tasty anglophilic snacks and delicious cold drinks from across the pond.
Some expressed more blatantly unreserved ardor for the event.
"It's the best thing that's ever come to Pittsfield in our couple of
generations," Jeff Winslow, owner of longtime North Street staple Wild
Sage, said without hesitation.
Winslow stressed the importance of each participating business having some
attraction as part of the overall event.
"The people are always looking for something new, and that's what we have
to give them, not just every year but every single month, keep giving them
new variations on the theme so they're inspired to come back."
While there's been no full scale study conducted of the complete economic
impact of the annual series of community events, Cultural Development
director Megan Whilden said that in a survey of participating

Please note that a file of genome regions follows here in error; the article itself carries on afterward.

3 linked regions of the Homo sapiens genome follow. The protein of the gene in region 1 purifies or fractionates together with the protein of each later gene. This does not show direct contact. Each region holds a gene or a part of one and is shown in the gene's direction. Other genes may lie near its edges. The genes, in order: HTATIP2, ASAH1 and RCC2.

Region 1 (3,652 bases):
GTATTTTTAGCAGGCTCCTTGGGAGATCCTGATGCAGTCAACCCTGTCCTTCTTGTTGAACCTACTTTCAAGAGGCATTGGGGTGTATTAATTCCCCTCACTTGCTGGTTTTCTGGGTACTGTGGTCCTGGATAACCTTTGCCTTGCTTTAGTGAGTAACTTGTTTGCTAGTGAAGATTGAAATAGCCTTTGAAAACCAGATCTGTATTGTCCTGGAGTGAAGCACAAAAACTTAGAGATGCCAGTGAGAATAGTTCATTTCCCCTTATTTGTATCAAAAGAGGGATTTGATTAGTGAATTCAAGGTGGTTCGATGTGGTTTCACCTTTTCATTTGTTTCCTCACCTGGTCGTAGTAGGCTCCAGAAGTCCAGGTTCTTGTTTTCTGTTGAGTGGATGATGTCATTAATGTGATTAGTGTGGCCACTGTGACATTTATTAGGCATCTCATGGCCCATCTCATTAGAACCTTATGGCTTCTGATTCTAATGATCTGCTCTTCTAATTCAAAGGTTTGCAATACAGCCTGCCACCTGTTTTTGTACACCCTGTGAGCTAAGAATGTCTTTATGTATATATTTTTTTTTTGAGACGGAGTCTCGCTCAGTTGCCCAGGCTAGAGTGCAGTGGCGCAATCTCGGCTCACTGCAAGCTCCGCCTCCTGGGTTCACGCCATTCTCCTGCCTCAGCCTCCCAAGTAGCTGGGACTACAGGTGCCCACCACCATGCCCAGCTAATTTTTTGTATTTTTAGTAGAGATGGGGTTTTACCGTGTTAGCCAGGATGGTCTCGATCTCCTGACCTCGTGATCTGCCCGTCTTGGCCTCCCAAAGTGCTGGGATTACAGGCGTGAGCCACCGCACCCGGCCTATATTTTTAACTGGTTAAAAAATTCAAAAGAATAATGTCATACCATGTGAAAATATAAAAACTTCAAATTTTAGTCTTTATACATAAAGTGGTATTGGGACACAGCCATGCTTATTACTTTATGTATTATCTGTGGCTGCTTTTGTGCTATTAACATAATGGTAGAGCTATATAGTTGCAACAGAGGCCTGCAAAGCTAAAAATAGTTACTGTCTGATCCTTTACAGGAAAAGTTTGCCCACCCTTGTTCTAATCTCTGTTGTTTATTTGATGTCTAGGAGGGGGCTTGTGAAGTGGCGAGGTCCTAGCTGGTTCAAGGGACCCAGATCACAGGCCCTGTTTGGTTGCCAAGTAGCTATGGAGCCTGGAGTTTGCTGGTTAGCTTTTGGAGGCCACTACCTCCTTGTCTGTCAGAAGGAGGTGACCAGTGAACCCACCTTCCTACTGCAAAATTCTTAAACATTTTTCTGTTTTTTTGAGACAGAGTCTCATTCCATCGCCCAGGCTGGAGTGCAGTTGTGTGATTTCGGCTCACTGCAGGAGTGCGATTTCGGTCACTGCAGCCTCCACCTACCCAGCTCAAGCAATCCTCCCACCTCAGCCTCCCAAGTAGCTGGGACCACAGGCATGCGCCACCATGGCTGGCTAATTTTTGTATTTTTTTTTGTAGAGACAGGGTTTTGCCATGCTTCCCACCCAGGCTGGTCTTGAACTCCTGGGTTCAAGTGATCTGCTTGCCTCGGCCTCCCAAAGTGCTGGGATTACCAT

establishments, 100% indicated that they saw an increase in business
because of 3rd Thursday.
Whilden spoke with iBerkshires about the significance of this month's theme
of youth in the context of the role these events have taken on in the life
of the community over the past half decade.
"Now you have kids that are growing up with 3rd Thursdays, and 3rd Thursday
is a part of their lives, and it's part of how they see the world and they
see their community," said the Cultural Czarina. "Unlike kids ten years
before, they live in a community that gets together once a month when the